```
jmate@jmate-Satellite-C650D:~/Desktop/hashcode-issue$ java HashCodeIssue 7 890453985
size of bucket 0: 14153
size of bucket 1: 14335
size of bucket 2: 14377
size of bucket 3: 14265
size of bucket 4: 14364
size of bucket 5: 14179
size of bucket 6: 14327
jmate@jmate-Satellite-C650D:~/Desktop/hashcode-issue$ java HashCodeIssue 7 234985345
size of bucket 0: 14193
size of bucket 1: 14256
size of bucket 2: 14374
size of bucket 3: 14362
size of bucket 4: 14267
size of bucket 5: 14321
size of bucket 6: 14227
```

## 2. Use A Better Hash

Now a lot of times you have no idea what distribution of numbers you have but you still want to be able to distribution the numbers uniformly over your partitions. Or, you need a particular number of partitions that will have a common divisor with a lot of numbers coming in. A safe way to do this is to use a hash function that jumble up the numbers better. In the code above, instead of using the default hash implementation, I use the md5 hash function.

```
/**
* Hash function that uses MD5.
*/
private static int hash(Integer i, int partitions)
throws java.security.NoSuchAlgorithmException {
MessageDigest m = MessageDigest.getInstance('MD5');
m.reset();
m.update(toBytes(i));
byte[] digest = m.digest();
BigInteger bigInt = new BigInteger(1,digest);
return bigInt.mod(new BigInteger(1,toBytes(partitions))).abs().intValue();
}
private static byte[] toBytes(Integer ii) {
int i = ii.intValue();
byte[] result = new byte[4];
result[0] = (byte) (i >> 24);
result[1] = (byte) (i >> 16);
result[2] = (byte) (i >> 8);
result[3] = (byte) (i /*>> 0*/);
return result;
}
jmate@jmate-Satellite-C650D:~/Desktop/hashcode-issue$ java HashCodeIssue 8 890453985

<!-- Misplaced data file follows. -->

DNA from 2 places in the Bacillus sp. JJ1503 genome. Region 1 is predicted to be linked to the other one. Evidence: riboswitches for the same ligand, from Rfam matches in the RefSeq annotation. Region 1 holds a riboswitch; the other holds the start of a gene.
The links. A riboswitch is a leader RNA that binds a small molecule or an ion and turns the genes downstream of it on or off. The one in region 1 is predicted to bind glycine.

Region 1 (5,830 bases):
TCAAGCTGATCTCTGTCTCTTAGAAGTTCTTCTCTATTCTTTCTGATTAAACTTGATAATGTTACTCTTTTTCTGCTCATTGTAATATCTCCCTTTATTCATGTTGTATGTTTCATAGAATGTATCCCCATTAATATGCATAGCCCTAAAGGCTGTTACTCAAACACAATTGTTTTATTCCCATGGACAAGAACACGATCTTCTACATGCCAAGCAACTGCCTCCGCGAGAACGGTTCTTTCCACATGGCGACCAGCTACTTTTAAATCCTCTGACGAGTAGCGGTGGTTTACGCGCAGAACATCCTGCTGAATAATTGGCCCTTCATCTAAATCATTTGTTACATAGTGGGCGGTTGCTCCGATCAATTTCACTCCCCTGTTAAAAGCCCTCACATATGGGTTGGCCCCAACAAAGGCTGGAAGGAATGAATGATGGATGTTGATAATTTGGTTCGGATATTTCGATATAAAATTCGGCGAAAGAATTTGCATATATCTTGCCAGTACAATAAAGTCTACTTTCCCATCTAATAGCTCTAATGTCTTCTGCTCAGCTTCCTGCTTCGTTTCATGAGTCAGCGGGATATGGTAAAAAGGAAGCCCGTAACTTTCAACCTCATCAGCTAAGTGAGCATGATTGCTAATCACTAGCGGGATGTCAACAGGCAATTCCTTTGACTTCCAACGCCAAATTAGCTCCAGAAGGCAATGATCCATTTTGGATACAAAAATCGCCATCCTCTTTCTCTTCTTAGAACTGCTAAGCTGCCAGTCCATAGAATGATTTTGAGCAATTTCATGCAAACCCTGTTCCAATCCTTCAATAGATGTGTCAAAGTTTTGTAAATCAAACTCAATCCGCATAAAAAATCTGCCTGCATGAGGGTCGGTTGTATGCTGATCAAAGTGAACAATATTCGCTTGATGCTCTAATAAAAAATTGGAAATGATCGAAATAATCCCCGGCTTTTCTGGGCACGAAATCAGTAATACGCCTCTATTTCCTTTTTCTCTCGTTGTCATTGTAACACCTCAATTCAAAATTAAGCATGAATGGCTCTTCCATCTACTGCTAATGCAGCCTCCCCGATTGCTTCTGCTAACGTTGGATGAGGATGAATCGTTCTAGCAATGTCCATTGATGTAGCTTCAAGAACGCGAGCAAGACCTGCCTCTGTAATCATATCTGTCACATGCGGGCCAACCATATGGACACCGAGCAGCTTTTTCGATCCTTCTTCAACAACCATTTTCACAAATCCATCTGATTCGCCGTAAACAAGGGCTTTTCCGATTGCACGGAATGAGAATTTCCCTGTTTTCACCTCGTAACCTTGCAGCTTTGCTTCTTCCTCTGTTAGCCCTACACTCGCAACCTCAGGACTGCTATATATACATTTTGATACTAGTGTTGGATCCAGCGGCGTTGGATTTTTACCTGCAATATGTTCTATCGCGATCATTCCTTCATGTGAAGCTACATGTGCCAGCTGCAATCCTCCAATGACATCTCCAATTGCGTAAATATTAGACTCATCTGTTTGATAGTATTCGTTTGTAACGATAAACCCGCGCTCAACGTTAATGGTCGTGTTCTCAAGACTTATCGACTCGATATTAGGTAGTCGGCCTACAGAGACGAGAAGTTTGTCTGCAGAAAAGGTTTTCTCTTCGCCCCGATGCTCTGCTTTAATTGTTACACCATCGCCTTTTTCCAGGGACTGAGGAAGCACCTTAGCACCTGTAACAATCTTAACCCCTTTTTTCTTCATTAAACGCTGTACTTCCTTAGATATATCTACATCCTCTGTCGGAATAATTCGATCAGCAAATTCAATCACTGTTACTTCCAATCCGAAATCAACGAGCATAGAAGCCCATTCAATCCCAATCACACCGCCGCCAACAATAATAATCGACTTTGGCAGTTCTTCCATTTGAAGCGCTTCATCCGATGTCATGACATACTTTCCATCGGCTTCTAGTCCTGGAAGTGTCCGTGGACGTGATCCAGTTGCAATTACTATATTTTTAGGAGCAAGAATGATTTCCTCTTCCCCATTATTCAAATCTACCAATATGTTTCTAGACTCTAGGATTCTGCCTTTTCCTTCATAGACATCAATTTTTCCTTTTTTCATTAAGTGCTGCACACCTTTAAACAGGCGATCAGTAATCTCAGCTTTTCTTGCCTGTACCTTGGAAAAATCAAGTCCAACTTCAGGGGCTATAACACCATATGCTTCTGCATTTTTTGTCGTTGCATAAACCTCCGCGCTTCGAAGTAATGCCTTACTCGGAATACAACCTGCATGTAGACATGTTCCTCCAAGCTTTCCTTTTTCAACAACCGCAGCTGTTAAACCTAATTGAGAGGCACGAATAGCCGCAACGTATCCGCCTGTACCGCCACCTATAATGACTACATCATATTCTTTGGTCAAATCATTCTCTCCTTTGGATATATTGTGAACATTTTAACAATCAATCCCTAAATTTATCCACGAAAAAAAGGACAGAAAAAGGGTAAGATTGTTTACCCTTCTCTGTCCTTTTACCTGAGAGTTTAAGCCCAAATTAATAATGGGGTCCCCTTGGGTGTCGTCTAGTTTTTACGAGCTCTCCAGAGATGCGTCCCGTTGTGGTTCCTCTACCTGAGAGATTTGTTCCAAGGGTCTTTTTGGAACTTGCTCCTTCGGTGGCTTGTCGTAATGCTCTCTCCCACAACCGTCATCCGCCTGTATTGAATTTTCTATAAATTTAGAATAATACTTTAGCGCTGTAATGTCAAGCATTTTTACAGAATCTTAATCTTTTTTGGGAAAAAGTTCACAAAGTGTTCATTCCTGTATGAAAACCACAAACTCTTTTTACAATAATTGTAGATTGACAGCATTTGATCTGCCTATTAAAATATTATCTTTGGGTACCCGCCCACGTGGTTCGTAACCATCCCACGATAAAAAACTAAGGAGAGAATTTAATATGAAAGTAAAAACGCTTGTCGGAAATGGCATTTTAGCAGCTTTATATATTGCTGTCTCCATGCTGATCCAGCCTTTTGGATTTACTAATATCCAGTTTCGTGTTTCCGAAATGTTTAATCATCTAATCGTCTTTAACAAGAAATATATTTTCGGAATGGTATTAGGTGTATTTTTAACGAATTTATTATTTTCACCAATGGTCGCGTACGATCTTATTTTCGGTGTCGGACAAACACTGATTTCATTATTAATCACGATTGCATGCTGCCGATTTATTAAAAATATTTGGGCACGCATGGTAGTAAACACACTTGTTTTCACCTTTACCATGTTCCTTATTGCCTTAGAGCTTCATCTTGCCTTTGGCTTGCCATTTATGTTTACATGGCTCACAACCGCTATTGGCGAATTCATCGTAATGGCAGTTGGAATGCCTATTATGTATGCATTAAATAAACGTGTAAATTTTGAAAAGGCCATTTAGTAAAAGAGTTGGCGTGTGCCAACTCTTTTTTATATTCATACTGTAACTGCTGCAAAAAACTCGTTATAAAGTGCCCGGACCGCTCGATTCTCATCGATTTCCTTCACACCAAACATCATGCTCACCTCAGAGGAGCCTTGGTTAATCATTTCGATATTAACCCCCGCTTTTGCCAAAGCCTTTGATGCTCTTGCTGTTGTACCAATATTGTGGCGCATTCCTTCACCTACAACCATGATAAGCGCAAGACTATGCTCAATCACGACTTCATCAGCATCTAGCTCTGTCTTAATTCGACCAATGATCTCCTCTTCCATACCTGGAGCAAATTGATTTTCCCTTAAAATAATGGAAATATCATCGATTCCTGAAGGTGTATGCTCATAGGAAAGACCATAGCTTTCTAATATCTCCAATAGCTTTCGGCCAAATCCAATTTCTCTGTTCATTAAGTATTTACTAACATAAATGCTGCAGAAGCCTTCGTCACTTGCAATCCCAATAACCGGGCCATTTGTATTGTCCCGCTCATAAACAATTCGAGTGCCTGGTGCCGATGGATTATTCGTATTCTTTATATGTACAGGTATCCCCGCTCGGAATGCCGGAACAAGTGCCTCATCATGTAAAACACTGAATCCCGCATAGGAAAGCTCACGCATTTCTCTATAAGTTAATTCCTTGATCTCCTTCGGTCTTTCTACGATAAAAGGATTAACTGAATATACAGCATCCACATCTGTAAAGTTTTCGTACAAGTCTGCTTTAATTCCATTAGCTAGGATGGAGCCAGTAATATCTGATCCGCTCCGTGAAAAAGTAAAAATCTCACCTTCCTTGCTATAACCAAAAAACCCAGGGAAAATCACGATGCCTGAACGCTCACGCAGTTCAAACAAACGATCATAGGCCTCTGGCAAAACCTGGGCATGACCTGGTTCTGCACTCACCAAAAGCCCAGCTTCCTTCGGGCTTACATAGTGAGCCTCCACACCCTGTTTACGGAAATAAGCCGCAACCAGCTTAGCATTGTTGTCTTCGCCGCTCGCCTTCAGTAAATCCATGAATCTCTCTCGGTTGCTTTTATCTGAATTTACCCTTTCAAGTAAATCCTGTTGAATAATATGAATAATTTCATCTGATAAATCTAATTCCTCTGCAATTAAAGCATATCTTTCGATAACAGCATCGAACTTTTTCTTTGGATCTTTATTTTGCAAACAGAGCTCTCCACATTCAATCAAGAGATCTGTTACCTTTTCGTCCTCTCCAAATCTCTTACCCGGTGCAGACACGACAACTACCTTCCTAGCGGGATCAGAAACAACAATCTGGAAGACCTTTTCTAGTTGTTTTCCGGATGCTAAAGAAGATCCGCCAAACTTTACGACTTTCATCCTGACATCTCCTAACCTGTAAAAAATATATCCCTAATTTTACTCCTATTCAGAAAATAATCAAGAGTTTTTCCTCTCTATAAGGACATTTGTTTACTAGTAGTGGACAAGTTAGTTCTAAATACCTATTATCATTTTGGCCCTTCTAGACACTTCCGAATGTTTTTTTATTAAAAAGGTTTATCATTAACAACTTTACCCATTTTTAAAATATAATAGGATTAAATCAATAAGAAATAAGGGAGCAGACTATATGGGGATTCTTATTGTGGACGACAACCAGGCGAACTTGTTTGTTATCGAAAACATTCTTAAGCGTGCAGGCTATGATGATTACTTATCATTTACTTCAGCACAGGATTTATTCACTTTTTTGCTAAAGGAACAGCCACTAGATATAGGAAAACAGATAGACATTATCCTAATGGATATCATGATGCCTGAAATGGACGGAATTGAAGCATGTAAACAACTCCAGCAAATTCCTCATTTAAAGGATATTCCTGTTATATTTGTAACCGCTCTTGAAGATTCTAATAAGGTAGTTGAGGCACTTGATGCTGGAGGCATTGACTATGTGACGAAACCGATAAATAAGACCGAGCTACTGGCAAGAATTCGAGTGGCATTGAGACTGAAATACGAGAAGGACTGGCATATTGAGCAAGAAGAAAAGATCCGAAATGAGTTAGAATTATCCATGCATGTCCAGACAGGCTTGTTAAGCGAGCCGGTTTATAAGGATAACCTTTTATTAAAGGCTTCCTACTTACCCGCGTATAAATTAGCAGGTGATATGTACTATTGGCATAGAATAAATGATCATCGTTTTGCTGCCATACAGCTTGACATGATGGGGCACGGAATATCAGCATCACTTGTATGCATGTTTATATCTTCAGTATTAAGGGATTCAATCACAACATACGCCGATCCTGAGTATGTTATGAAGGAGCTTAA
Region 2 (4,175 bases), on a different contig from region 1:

size of bucket 0: 12629
size of bucket 1: 12510
size of bucket 2: 12550
size of bucket 3: 12470
size of bucket 4: 12689
size of bucket 5: 12339
size of bucket 6: 12311
size of bucket 7: 12502
jmate@jmate-Satellite-C650D:~/Desktop/hashcode-issue$ java HashCodeIssue 8 234985345
size of bucket 0: 12472
size of bucket 1: 12533
size of bucket 2: 12632
size of bucket 3: 12634
size of bucket 4: 12489
size of bucket 5: 12352
size of bucket 6: 12616
size of bucket 7: 12272
```

# Conclusion

If your performance depends on the size of your partitions, you should take special care when using Integer.hashCode() or Long.hashCode(). By carefully selecting the number of partitions, you can avoid the problem. If you uncertain about the distribution of numbers you have or you cannot change the number of partitions, you should use a hash function that does a better job of jumbling up the numbers.

Now I realize this example was really contrived because the numbers being partitioned were even. I chose it because it’s really simple to understand and illustrate that if you don’t use a good hash function or have the correct number of partitions, this problem is going bite you when your numbers have a special distribution. The last time I saw this problem in the real world is when the numbers we were partitioning on usually had a particular end like XXXXX7831. If you have encountered this problem, post a comment! I am interesting in hearing about it.